The sudden shift from the triumphalism of Tchaikovsky to the funereal tone of Mr. Ezzat’s piece reflects the changing fortunes of Iraq and of one of its enduring symbols of national unity: the Iraqi National Symphony Orchestra.
Throughout more than three years of war the orchestra has striven to lift the country’s spirits and give succor through art. But orchestra members are finding that while art can sometimes provide a brief respite from grim reality, it cannot stand forever as a bulwark against the maelstrom of conflict.
This summer four members fled to Syria and Dubai, stripping the orchestra of two cellists, an oboist and a violist, and leaving it with 59 musicians. The orchestra is often forced to rehearse without electricity because of frequent blackouts. The rehearsals take place three times a week in the former royal concert hall near the crumbling historic heart of Baghdad, with armed guards surrounding the compound.
The musicians are running out of things like reeds and strings, and few music stores remain open in Iraq, partly because militant Islamists have bombed several. Players must worry about offending fundamentalist militiamen and Islamist neighbors.
"The circumstances affect us on a daily basis," said Karim Wasfi, 34, the American-educated orchestra director and a cellist given to wearing buttoned-up black shirts beneath black suits. "But I want to convey that despite the difficulties and problems and instability, we exist, we perform, we give hope."
[. . .]
But the shining hopes that these musicians embraced after the toppling of Saddam Hussein in 2003 have vanished. That year the orchestra gave a stirring performance at the Kennedy Center in Washington, playing for, among others, President Bush and Secretary of State Colin L. Powell. Some members were invited to the White House.
Now Ali Khasaf, a clarinetist, has to practice quietly in a sealed room in his eastern Baghdad home lest he risk offending conservative militiamen.
The above is from Edward Wong's "And the Orchestra Plays on, Echoing Iraq's Struggles" in this morning's New York Times. In news of other things that "didn't work out, quite the way you wanted" (Carole King, "Chalis Borealis" off Speeding Time), Martha notes Amit R. Paley's "Heralded Iraq Police Academy a 'Disaster'" (Washington Post):
A $75 million project to build the largest police academy in Iraq has been so grossly mismanaged that the campus now poses health risks to recruits and might need to be partially demolished, U.S. investigators have found.
The Baghdad Police College, hailed as crucial to U.S. efforts to prepare Iraqis to take control of the country's security, was so poorly constructed that feces and urine rained from the ceilings in student barracks. Floors heaved inches off the ground and cracked apart. Water dripped so profusely in one room that it was dubbed "the rain forest."
"This is the most essential civil security project in the country -- and it's a failure," said Stuart W. Bowen Jr., the special inspector general for Iraq reconstruction, an independent office created by Congress. "The Baghdad police academy is a disaster."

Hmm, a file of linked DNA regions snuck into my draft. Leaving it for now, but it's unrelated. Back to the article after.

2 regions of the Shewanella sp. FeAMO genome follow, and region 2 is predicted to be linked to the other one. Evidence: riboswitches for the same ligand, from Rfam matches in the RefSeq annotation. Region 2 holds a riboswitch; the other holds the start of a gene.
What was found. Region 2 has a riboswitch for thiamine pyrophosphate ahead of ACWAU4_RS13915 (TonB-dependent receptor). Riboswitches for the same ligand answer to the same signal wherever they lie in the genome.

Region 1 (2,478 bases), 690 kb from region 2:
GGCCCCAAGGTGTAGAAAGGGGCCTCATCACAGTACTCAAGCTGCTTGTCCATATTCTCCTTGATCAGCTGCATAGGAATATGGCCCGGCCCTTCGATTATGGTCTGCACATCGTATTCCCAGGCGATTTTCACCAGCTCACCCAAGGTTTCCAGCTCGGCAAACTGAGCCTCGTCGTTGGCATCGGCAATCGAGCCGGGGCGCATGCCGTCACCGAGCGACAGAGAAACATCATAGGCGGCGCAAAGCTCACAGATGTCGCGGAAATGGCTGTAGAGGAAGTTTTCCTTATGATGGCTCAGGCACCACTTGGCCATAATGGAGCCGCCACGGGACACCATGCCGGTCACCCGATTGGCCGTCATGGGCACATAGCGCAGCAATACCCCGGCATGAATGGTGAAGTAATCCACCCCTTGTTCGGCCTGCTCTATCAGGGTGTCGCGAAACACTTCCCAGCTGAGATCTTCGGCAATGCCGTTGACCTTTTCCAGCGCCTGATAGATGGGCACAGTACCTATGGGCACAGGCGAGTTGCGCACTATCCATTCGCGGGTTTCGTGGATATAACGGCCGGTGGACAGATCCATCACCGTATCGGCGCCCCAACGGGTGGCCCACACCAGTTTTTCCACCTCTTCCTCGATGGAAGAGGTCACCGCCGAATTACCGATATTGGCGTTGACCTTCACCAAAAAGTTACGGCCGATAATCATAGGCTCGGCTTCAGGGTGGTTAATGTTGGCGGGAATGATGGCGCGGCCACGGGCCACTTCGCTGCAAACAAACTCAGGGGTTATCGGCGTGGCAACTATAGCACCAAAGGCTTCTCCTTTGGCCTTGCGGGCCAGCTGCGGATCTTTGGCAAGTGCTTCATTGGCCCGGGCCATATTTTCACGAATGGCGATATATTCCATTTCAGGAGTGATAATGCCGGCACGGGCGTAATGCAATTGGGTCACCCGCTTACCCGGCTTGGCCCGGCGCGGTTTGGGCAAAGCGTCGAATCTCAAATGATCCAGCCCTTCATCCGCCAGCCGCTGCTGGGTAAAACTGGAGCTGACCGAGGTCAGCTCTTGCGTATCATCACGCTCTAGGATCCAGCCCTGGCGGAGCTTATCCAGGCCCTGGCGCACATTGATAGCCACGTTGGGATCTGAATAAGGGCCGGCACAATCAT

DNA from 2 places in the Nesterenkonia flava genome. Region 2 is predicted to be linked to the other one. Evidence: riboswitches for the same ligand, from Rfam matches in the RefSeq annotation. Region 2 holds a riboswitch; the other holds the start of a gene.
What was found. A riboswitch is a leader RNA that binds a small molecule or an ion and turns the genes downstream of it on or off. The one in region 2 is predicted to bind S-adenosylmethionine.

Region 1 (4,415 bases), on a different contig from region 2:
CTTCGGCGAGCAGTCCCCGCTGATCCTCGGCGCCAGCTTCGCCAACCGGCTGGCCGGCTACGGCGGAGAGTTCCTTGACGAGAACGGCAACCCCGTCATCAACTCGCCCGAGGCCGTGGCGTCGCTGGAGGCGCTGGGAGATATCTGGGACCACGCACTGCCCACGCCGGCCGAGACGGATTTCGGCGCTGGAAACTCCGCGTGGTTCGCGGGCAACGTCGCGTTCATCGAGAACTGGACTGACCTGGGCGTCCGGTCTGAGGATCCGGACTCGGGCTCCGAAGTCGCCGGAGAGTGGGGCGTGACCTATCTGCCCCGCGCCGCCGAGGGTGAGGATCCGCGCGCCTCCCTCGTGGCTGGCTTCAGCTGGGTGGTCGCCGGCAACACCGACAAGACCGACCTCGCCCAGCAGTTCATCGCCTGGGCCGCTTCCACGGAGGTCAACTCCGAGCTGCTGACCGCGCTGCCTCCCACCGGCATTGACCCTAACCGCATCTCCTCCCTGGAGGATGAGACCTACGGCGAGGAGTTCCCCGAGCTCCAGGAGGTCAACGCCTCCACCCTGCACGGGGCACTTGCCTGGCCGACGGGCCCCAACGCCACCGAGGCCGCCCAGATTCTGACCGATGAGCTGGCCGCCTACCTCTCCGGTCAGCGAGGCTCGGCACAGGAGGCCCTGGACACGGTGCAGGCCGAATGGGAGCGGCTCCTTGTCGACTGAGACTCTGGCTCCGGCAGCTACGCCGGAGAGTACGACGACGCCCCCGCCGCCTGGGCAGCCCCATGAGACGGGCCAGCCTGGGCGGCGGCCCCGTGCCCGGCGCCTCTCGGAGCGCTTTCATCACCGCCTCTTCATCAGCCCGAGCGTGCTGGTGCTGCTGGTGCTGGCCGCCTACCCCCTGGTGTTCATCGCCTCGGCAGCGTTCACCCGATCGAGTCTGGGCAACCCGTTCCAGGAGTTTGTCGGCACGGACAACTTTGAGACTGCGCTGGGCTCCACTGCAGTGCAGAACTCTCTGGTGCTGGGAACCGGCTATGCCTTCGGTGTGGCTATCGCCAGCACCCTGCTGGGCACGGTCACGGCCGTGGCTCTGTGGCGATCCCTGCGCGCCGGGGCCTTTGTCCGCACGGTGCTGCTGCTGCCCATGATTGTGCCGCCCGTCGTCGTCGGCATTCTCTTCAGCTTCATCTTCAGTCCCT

Bowen's office plans to release a 21-page report Thursday detailing the most alarming problems with the facility.
On the NIE, Cindy notes Camilo Mejia's "Giving Terrorism a Reason to Exist" (Common Dreams):
According to a report by 16 U.S. Spy agencies leaked to The New York Times, the U.S. invasion and occupation of Iraq has helped create more global terrorism and energize jihadist ideology throughout the world since the 9/11 attacks. The intelligence report, completed in April of this year but still classified, contradicts more optimistic assessments by both The White House and the House Intelligence Committee, which have claimed that America and its Allies are safer since the September 11 attacks. The report, however, also supports what critics of the war, especially dissenting U.S. veterans, have been saying all along, that the war in Iraq is actually creating more terrorism.
On March 15, 2004, just before surrendering to military authorities after refusing to return to the war, I gave a press conference to both national and international media. A reporter from Univision asked me if there was a difference between what was being reported in the U.S. about soldiers in Iraq and my experience there. I told her that morale amongst U.S. troops, contrary to media reports, was really low because we lacked a sense of mission and because "we were all lied to about weapons of mass destruction and connections between Iraq and terrorism to justify the war. In reality, we're giving terrorism a reason to exist with this war." Fast forward to the New York Times article and you have the exact same thing, only this time reported by 16 U.S. intelligence agencies, two and a half years later!
Mejia is believed to be the first public resister of the Iraq war. And we'll use that as a transition to remind that Darrell Anderson is scheduled to return to the US on Saturday. DK notes Ian Bruce's "First US woman officer killed by Iraq blast" (Scotland's The Herald):
THE first female US army officer to die in action in Iraq was named yesterday as Lieutenant Emily Perez, 23, bringing the number of women soldiers of all ranks killed there since 2003 to 61.
Lieutenant Perez, an African-American graduate of West Point military academy, was killed when a roadside bomb detonated under her Humvee near Najaf.
Although female service personnel are not allowed to join combat units, many thousands are serving in support and logistics roles and regularly exposed to danger while travelling in supply convoys.
The plan is to do "And the war drags on . . ." this evening as usual. (A number of e-mails have come in on that. Hopefully, we're back to normal schedule.) The e-mail address for this site is firstname.lastname@example.org.
the new york times
the washington post
amit r. paley